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Summary: I talk about why and how we should be content in this material world we live in.

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Being Content in a Material World

By Lynn Floyd

Introduction: Proverbs 30:7-8 (New Living Translation) says, “Two things I ask of You, do not refuse me before I die: Keep deception and lies far from me, Give me neither poverty nor riches; feed me with the food that is my portion. That I not be fully and deny You and say, “Who is the Lord?” Or that I not be in want and steal, and profane the name of my God.”

This is probably the kind of my prayer many of us are not comfortable praying in our lives. I think sometimes we don’t think we can do it. This is a prayer asking God to give him what he needed and not just what he wanted. That is what the writer here is saying “give me my portion”. The New International Version says “give me my daily bread.” When is that last time your prayers have been simply for daily bread? Have your prayers been ore of “give me more” or “give me what I need?”

Transition: I have only been a pastor for over 2 and a half years now. I have found it interesting in my teaching and preaching that people would much rather hear about their need for prayer and Bible reading more than they would about money and possessions. Why do you think our possessions arouse such strong reactions from us? Why do many get uptight when you begin to talk about money? For the most part Americans define their net worth by their money and status. “My name is Lynn Floyd and I live in the Wood River Subdivision and I work at Riverwood Church.” We must always remember that our identity comes from Christ and not in what we own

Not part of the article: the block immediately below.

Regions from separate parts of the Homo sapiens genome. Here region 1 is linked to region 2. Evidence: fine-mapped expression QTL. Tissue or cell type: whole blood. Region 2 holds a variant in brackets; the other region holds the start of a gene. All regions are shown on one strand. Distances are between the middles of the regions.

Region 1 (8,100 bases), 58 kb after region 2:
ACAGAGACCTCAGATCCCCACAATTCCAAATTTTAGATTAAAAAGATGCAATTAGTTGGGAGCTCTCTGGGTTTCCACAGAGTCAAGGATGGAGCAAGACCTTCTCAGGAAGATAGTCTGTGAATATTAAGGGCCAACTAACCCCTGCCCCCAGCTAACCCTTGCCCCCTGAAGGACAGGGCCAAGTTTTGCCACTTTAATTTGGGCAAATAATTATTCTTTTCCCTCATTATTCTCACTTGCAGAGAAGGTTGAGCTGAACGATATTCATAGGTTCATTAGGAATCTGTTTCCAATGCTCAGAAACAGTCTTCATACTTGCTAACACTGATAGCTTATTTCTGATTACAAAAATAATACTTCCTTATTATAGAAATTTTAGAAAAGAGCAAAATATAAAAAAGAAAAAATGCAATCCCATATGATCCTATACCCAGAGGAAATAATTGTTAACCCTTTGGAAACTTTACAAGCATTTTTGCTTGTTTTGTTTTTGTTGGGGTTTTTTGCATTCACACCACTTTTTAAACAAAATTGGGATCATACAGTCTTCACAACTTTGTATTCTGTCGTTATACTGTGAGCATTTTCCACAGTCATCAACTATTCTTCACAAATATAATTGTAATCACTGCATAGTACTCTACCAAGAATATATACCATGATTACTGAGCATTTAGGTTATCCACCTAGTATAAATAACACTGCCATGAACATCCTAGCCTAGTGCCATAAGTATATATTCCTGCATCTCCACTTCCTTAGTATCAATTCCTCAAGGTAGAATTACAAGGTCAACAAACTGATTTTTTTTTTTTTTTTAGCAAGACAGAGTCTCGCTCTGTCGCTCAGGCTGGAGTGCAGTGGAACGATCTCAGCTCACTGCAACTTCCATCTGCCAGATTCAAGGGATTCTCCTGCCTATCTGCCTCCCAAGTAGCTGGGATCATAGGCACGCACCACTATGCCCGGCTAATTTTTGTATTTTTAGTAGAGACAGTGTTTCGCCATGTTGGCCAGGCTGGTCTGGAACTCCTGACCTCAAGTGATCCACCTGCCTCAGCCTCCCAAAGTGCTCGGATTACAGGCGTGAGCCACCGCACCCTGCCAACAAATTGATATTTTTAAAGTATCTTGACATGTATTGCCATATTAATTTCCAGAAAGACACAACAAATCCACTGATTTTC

It’s important that we talk about our possessions and stuff. Jesus talked more about money and handling our possessions than almost any other theme in the Bible. Money and possessions have the potential to own and handle us if we don’t get a handle on them first.

Our living in a materialistic society does not help us in this fight. We are constantly bombarded with advertisements. In one evening of television we can take in as much as 250 messages that tell us we are missing something. (Discipleship Journal, issue 112 July/Aug 1999) I even saw a commercial just this week from the “Men’s Warehouse” in which the owner said, “Every man needs to own at least one suit.” He made it sound like it was a commandment. What our culture has been successful at doing over the years is making a God out of being satisfied. Tricia McCarry Rhodes said, “We may be starving our souls while stuffing ourselves with the treasures of this world (Discipleship Journal, issue 112 July/Aug 1999). We have deified dissatisfaction. “You deserve a bigger house.” “You deserve a 4 door car.” “You need a DVD player because no one rents VHS movies anymore.” These messages pound us every day! Many do not even realize that this is happening to them. That’s why it is important to look at what the Bible says about being content in a material world.

Transition: Let’s look at 1 Timothy 6:8-10, 17-19.

There were those who were using godliness as a means to financial gain. Paul is saying in these verses that godliness with contentment is great gain. This was addressed to people who weren’t rich but may be tempted to want to be rich. Verses 17 through 19 were written to those who were already rich. Paul is not speaking against the desire to earn money in order to meet our needs and the needs of others. He is warning against the desire to have more and more money and the ego boost that material luxuries can provide. Paul is saying money is not necessarily the issue. It is the love of money—the obsession of it that is the problem.


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